“They made money off of us, off our conflicts. It is time to put an end to that. That is what Americans are like.”

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The former dissident and Nobel Peace Prize laureate recalled how Washington said it supported his anti-Communist movement while simultaneously cozying up to Moscow under Mikhail Gorbachev. “They said they were helping us, but they were actually helping Gorbachev. I had to fight that system and the US.”

“If we could come to an agreement with Russia, it would shock all of Europe and the US. They use the discord between us to their advantage.”

He also said that the ever-increasing American military presence on Polish soil, hailed by the current authorities as a boon to national defense, is in fact senseless and does not enhance Poland’s security.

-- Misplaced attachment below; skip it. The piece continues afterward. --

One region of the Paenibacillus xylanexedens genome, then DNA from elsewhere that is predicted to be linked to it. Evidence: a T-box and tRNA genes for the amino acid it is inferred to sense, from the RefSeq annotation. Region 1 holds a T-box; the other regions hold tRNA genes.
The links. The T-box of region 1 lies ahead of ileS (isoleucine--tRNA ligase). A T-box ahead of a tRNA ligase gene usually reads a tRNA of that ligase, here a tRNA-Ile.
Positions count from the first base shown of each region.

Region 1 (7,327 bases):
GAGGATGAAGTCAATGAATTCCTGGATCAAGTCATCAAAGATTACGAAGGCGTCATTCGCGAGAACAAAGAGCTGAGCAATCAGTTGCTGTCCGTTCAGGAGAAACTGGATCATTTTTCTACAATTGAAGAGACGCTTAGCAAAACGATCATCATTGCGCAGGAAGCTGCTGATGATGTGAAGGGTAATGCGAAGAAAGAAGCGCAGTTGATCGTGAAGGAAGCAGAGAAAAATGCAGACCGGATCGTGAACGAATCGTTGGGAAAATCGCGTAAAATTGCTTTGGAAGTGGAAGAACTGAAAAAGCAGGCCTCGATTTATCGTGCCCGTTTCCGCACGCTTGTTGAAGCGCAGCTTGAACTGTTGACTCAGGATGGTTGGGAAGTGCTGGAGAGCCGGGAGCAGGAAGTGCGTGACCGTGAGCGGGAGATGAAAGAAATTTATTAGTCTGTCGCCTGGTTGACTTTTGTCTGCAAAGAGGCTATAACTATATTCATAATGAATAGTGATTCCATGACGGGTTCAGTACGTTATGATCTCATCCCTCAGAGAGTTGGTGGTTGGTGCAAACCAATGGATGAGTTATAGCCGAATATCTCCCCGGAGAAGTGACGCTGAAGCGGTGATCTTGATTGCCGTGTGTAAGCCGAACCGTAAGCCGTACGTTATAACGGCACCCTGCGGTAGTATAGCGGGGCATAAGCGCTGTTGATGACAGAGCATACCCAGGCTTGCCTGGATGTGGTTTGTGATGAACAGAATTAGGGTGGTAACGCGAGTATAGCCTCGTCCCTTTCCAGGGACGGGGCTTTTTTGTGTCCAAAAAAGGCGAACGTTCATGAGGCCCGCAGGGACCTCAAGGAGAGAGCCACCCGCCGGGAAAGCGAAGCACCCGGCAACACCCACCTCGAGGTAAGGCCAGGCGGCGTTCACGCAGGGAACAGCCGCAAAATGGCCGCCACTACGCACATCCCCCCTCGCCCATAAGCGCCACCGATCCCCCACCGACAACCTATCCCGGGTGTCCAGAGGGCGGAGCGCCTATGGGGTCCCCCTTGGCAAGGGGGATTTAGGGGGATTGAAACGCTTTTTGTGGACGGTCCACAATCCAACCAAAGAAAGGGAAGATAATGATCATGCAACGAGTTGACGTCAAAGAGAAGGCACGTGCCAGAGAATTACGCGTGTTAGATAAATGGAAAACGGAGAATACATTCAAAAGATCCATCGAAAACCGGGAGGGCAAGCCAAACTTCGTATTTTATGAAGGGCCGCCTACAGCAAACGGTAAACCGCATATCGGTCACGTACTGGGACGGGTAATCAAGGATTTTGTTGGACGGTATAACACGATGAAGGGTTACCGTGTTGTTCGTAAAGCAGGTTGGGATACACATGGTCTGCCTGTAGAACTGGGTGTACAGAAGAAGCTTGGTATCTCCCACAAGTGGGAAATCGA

“I think that it’s psychologically comforting to have US troops on Polish soil,” he admitted, before noting that “by all logic, there is no point in it.”

“As you probably know, we have so many weapons we can annihilate all life on Earth ten times over. Now they are arguing over the eleventh time. There will be no eleventh time.”

‘Populists & rabble-rousers’

It is not just some outside influence that drives Poland towards constant conflicts with Russia, though. Many national politicians are ready to sacrifice international relations to their own narrow political goals as well, Walesa believes. He explains that political leaders simply have no new ideas to offer their voters, and thus prefer to stir up nationalist sentiments and cling to outdated boogeyman stories.

Initial attempts at reconciliation between the two nations after the collapse of the Soviet Union were soon abandoned, and what we hear now is “the voices of populists and rabble-rousers” that managed to take power and hijack the agenda amid the lack of more sound political ideas.